The surge in poaching for ivory that began approximately a decade ago – the worst that Africa has experienced since the 1970s and 1980s – has been the main driver of the decline, while habitat loss poses an increasingly serious, long-term threat to the species, according to the report.

“These new numbers reveal the truly alarming plight of the majestic elephant – one of the world’s most intelligent animals and the largest terrestrial mammal alive today,” says IUCN Director General Inger Andersen. “It is shocking but not surprising that poaching has taken such a dramatic toll on this iconic species. This report provides further scientific evidence of the need to scale up efforts to combat poaching. Nevertheless, these efforts must not detract from addressing other major and increasingly devastating threats such as habitat loss.”

Elephants in Kruger National Park, South Africa - Photo Credit Julian Blanc
Elephants in Kruger National Park, South Africa – Photo Credit Julian Blanc

With over 70% of the estimated African elephants, Southern Africa has by far the largest number of the species – approximately 293,000 elephants in systematically surveyed areas. Eastern Africa holds about 86,000 (20%) estimated elephants, while Central Africa has about 24,000 estimated elephants (6%). West Africa continues to hold the smallest regional population with approximately 11,000 (under 3%).

Eastern Africa – the region most affected by poaching – has experienced an almost 50% elephant population reduction, largely attributed to an over 60% decline in Tanzania’s elephant population. Although some sites have recorded declines, elephant numbers have been stable or increasing since 2006 in Uganda, Kenya, and Rwanda, and range expansion has been reported in Kenya.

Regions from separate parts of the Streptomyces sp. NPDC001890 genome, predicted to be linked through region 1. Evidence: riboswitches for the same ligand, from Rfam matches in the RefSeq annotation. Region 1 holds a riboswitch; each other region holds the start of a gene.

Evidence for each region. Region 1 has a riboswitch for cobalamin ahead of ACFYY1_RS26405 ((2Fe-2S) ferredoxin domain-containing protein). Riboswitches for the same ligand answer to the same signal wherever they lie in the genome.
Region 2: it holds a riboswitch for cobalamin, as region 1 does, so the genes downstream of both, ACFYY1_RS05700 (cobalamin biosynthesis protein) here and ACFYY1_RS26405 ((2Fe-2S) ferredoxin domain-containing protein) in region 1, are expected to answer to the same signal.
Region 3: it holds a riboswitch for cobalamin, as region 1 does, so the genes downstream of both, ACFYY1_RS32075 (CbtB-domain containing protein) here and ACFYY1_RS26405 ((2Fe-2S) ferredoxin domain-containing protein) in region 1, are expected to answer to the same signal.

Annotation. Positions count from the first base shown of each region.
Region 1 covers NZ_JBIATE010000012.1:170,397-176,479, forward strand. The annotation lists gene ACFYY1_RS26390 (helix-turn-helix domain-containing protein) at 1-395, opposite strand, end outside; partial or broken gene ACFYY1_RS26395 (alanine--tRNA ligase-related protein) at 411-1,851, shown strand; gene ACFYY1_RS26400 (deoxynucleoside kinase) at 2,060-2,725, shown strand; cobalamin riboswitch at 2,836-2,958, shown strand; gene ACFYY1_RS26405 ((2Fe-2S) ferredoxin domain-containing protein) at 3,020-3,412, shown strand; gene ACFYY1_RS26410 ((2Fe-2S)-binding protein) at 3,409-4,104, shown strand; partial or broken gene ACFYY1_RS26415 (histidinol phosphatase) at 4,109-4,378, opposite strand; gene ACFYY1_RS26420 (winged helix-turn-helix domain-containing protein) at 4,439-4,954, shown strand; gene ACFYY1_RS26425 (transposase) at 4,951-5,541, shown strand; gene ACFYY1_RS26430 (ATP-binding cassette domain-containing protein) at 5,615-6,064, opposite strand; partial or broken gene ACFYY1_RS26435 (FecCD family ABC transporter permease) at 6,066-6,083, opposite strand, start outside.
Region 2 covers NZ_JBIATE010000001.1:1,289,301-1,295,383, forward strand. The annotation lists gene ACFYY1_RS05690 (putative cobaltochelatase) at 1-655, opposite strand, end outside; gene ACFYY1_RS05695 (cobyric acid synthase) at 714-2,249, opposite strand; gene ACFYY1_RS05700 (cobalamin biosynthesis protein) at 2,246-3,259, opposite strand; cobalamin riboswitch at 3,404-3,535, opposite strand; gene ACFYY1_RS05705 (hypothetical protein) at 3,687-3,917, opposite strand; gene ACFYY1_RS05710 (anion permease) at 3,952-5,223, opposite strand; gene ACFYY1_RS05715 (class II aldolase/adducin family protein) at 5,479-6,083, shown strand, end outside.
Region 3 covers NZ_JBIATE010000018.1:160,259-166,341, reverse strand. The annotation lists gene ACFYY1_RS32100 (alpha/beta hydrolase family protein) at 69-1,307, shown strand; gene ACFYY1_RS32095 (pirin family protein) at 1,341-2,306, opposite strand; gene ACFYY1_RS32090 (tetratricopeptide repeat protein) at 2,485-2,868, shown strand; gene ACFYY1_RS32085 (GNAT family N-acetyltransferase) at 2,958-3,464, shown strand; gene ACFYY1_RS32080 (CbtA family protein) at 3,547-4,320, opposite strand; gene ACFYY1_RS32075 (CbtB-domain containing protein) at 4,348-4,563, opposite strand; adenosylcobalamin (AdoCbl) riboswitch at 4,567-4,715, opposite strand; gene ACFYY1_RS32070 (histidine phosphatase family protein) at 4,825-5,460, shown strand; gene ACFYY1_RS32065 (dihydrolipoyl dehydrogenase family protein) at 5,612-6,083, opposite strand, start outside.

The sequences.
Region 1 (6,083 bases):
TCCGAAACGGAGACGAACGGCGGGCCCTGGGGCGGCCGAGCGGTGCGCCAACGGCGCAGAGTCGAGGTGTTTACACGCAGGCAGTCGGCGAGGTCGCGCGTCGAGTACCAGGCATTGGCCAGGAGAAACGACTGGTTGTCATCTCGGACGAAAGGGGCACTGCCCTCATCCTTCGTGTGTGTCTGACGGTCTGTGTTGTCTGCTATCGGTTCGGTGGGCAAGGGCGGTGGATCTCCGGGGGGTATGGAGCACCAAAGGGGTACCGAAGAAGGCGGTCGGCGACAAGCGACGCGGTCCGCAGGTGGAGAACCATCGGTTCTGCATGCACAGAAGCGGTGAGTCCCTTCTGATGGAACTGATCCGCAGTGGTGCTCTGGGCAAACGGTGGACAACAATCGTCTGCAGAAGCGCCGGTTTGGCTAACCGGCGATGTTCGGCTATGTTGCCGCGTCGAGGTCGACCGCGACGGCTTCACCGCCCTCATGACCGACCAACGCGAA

Central Africa’s forest elephant population has been substantially affected by poaching for ivory, since the 1990s. The Democratic Republic of Congo used to hold one of the most significant forest elephant populations in Africa, which has now been reduced to tiny remnants of its former size. Gabon and Congo now hold Africa’s most important forest elephant populations but both have been affected by heavy poaching in recent years, as have the forest and savannah populations of Cameroon. The savanna populations of Chad have taken heavy losses and those in the Central African Republic have almost completely disappeared.

West Africa’s elephant populations are mostly small, fragmented and isolated with 12 populations reported as lost since 2006 in Côte d’Ivoire, Ghana, Guinea Bissau, Sierra Leone, Togo, Guinea and Nigeria. The elephant population in the trans-frontier “WAP” complex that straddles the border between Benin, Burkina Faso and Niger remains the strong-hold of West Africa’s elephant population.

While poaching has not had the same impact in Southern Africa as in other areas, the region is now also facing the emergence of a growing poaching threat. Population declines have been observed in Mozambique and some areas in Zimbabwe, while major populations in Namibia, South Africa and Zimbabwe are stable or increasing, and there is evidence of elephant range expansion in Botswana. There is still uncertainty about the size of the elephant population in the KAZA trans-frontier conservation area – the single largest population on the continent – and it remains critical to undertake a coordinated survey of this population.

Forest Elephant along a river, Conkouati-Douli National Park, Republic of  Congo - Photo Credit Hilde Vanleeuwe (WCS)